[Translate to Japanese:] Working on a 360° VR project offers a range of new design possibilities, as Marc describes: “As an artist you have limited possibilities for controlling the viewer’s focus using camera movements. VR opens new possibilities for letting the viewer dive deeper into the overall experience by using composition, animation and sound to steer them in the desired direction.”
Marc created the entire landscape and vegetation using Cinema 4D. He first created the ground as a plane, brought it roughly into shape and used the Sculpt tools to add details such as cracks and rocks. He used the MoGraph tools to add life to the barren ground: he used the MoGraph Cloner object to quickly add a variety of trees, bushes and grasses. The Random Effector was used to vary the elements in size and rotation, and spacing was added using Shader Effectors and noise.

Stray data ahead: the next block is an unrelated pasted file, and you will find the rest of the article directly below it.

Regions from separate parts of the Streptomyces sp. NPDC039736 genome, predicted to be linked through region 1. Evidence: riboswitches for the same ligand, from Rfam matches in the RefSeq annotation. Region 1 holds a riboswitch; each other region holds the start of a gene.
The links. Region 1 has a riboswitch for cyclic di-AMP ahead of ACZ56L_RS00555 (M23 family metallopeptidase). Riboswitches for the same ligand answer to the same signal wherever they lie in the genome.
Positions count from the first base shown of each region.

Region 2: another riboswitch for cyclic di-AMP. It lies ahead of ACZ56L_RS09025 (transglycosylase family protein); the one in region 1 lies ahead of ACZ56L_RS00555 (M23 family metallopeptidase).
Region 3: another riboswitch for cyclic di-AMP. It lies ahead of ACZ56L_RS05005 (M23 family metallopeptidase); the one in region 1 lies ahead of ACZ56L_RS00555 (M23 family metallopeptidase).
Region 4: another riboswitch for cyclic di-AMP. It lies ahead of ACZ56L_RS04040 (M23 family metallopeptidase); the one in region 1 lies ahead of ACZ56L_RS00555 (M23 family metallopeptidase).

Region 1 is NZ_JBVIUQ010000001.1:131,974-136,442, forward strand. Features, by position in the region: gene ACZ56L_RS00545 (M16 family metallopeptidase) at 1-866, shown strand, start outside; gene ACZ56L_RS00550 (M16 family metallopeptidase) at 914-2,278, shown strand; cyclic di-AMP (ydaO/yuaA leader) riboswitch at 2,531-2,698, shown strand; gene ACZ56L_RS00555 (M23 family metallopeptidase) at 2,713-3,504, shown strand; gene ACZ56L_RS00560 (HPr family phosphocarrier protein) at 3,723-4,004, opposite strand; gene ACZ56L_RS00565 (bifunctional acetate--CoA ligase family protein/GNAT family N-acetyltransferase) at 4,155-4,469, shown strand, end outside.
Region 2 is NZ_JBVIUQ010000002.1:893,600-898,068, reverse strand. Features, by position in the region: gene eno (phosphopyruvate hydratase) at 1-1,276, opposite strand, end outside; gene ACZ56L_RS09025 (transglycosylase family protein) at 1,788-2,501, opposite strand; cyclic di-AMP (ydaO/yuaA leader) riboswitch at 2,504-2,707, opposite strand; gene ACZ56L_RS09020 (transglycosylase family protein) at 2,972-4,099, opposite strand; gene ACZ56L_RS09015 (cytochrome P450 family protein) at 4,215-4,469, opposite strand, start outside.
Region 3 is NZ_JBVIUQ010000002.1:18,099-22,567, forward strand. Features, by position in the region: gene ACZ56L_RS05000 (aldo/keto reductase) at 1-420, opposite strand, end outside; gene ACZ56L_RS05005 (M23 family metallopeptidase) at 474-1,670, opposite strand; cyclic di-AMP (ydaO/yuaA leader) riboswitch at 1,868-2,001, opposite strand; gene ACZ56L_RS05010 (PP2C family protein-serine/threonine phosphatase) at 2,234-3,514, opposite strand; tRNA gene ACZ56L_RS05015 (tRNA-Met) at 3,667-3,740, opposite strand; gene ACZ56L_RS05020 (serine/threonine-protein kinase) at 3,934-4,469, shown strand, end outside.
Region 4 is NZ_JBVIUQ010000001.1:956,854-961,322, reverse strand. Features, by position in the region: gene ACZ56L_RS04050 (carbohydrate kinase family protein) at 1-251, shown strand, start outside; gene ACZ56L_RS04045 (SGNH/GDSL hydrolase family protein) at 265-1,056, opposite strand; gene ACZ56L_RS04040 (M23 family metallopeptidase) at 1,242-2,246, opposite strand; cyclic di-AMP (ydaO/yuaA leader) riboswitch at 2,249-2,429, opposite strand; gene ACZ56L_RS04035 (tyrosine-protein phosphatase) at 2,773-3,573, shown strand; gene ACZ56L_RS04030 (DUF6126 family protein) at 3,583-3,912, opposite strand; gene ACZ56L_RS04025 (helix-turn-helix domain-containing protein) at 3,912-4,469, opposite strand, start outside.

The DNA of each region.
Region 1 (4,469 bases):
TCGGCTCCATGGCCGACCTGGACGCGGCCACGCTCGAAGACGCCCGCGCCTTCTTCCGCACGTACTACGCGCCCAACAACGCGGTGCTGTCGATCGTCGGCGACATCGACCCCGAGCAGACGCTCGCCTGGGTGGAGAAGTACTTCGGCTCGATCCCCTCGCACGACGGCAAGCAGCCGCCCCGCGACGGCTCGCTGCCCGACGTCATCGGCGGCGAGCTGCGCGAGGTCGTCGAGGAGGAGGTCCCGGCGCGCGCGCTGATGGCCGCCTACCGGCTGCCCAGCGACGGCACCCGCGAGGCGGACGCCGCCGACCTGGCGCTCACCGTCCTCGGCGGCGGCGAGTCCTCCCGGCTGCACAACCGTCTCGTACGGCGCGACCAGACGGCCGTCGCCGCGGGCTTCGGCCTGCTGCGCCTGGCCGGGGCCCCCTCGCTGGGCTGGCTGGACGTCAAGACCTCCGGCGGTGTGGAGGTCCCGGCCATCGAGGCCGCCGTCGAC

A particular technical challenge was optimizing the performance and render times for this highly complex environment with its dense vegetation. This is where Cinema 4D render instances came into play, which made it possible to add huge numbers of MoGraph clones without taking up loads of memory. Marc used Plain Effectors to control the visibility of render instances in relation to their distance from the camera, which further optimized the scene’s performance.
Dynamics was used to add atmospheric detail such as leaves blowing in the wind. TurbulenceFD was used to create dust on the construction site and fog between the trees.